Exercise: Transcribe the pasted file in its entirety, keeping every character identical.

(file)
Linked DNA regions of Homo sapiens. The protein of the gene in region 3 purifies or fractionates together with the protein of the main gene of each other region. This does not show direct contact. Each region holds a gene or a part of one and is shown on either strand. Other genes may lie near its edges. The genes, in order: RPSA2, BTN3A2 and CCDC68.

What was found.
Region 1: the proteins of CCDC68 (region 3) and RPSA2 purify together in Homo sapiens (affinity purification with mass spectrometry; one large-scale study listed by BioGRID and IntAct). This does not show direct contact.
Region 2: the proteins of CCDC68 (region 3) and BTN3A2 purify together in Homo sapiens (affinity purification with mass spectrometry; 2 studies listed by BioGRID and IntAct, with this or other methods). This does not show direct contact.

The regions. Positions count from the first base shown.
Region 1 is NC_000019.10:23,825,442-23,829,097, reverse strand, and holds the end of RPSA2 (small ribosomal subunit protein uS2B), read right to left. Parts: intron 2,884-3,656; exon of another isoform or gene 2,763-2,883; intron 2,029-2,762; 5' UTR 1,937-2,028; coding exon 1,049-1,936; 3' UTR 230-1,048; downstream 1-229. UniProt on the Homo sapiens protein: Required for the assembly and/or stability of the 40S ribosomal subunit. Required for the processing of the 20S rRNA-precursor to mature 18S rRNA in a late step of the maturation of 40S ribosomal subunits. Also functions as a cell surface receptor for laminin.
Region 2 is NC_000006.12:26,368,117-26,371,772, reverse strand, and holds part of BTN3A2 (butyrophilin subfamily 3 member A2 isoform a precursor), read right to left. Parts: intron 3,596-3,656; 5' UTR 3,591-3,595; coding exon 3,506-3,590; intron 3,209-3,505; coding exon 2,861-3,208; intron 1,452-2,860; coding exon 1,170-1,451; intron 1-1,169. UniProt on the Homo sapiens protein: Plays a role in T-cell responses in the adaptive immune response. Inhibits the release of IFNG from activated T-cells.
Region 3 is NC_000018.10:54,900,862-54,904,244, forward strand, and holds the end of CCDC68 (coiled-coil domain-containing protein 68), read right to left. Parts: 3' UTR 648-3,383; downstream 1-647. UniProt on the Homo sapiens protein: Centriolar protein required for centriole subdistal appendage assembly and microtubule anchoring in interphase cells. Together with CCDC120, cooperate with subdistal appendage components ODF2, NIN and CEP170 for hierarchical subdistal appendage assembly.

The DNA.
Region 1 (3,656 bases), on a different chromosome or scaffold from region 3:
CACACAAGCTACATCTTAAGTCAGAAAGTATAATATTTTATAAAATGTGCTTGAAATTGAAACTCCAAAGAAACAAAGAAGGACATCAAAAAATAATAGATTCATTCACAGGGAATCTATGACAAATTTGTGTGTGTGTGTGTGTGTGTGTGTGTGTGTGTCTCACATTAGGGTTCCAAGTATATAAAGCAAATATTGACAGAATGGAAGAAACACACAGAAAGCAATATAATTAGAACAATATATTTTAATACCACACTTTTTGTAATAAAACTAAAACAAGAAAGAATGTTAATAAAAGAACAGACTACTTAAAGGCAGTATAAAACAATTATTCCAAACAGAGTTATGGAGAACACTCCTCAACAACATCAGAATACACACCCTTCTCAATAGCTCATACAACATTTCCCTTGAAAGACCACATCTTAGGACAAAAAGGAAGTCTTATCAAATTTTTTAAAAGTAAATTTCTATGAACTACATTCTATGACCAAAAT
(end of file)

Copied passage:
Linked DNA regions of Homo sapiens. The protein of the gene in region 3 purifies or fractionates together with the protein of the main gene of each other region. This does not show direct contact. Each region holds a gene or a part of one and is shown on either strand. Other genes may lie near its edges. The genes, in order: RPSA2, BTN3A2 and CCDC68.

What was found.
Region 1: the proteins of CCDC68 (region 3) and RPSA2 purify together in Homo sapiens (affinity purification with mass spectrometry; one large-scale study listed by BioGRID and IntAct). This does not show direct contact.
Region 2: the proteins of CCDC68 (region 3) and BTN3A2 purify together in Homo sapiens (affinity purification with mass spectrometry; 2 studies listed by BioGRID and IntAct, with this or other methods). This does not show direct contact.

The regions. Positions count from the first base shown.
Region 1 is NC_000019.10:23,825,442-23,829,097, reverse strand, and holds the end of RPSA2 (small ribosomal subunit protein uS2B), read right to left. Parts: intron 2,884-3,656; exon of another isoform or gene 2,763-2,883; intron 2,029-2,762; 5' UTR 1,937-2,028; coding exon 1,049-1,936; 3' UTR 230-1,048; downstream 1-229. UniProt on the Homo sapiens protein: Required for the assembly and/or stability of the 40S ribosomal subunit. Required for the processing of the 20S rRNA-precursor to mature 18S rRNA in a late step of the maturation of 40S ribosomal subunits. Also functions as a cell surface receptor for laminin.
Region 2 is NC_000006.12:26,368,117-26,371,772, reverse strand, and holds part of BTN3A2 (butyrophilin subfamily 3 member A2 isoform a precursor), read right to left. Parts: intron 3,596-3,656; 5' UTR 3,591-3,595; coding exon 3,506-3,590; intron 3,209-3,505; coding exon 2,861-3,208; intron 1,452-2,860; coding exon 1,170-1,451; intron 1-1,169. UniProt on the Homo sapiens protein: Plays a role in T-cell responses in the adaptive immune response. Inhibits the release of IFNG from activated T-cells.
Region 3 is NC_000018.10:54,900,862-54,904,244, forward strand, and holds the end of CCDC68 (coiled-coil domain-containing protein 68), read right to left. Parts: 3' UTR 648-3,383; downstream 1-647. UniProt on the Homo sapiens protein: Centriolar protein required for centriole subdistal appendage assembly and microtubule anchoring in interphase cells. Together with CCDC120, cooperate with subdistal appendage components ODF2, NIN and CEP170 for hierarchical subdistal appendage assembly.

The DNA.
Region 1 (3,656 bases), on a different chromosome or scaffold from region 3:
CACACAAGCTACATCTTAAGTCAGAAAGTATAATATTTTATAAAATGTGCTTGAAATTGAAACTCCAAAGAAACAAAGAAGGACATCAAAAAATAATAGATTCATTCACAGGGAATCTATGACAAATTTGTGTGTGTGTGTGTGTGTGTGTGTGTGTGTGTCTCACATTAGGGTTCCAAGTATATAAAGCAAATATTGACAGAATGGAAGAAACACACAGAAAGCAATATAATTAGAACAATATATTTTAATACCACACTTTTTGTAATAAAACTAAAACAAGAAAGAATGTTAATAAAAGAACAGACTACTTAAAGGCAGTATAAAACAATTATTCCAAACAGAGTTATGGAGAACACTCCTCAACAACATCAGAATACACACCCTTCTCAATAGCTCATACAACATTTCCCTTGAAAGACCACATCTTAGGACAAAAAGGAAGTCTTATCAAATTTTTTAAAAGTAAATTTCTATGAACTACATTCTATGACCAAAAT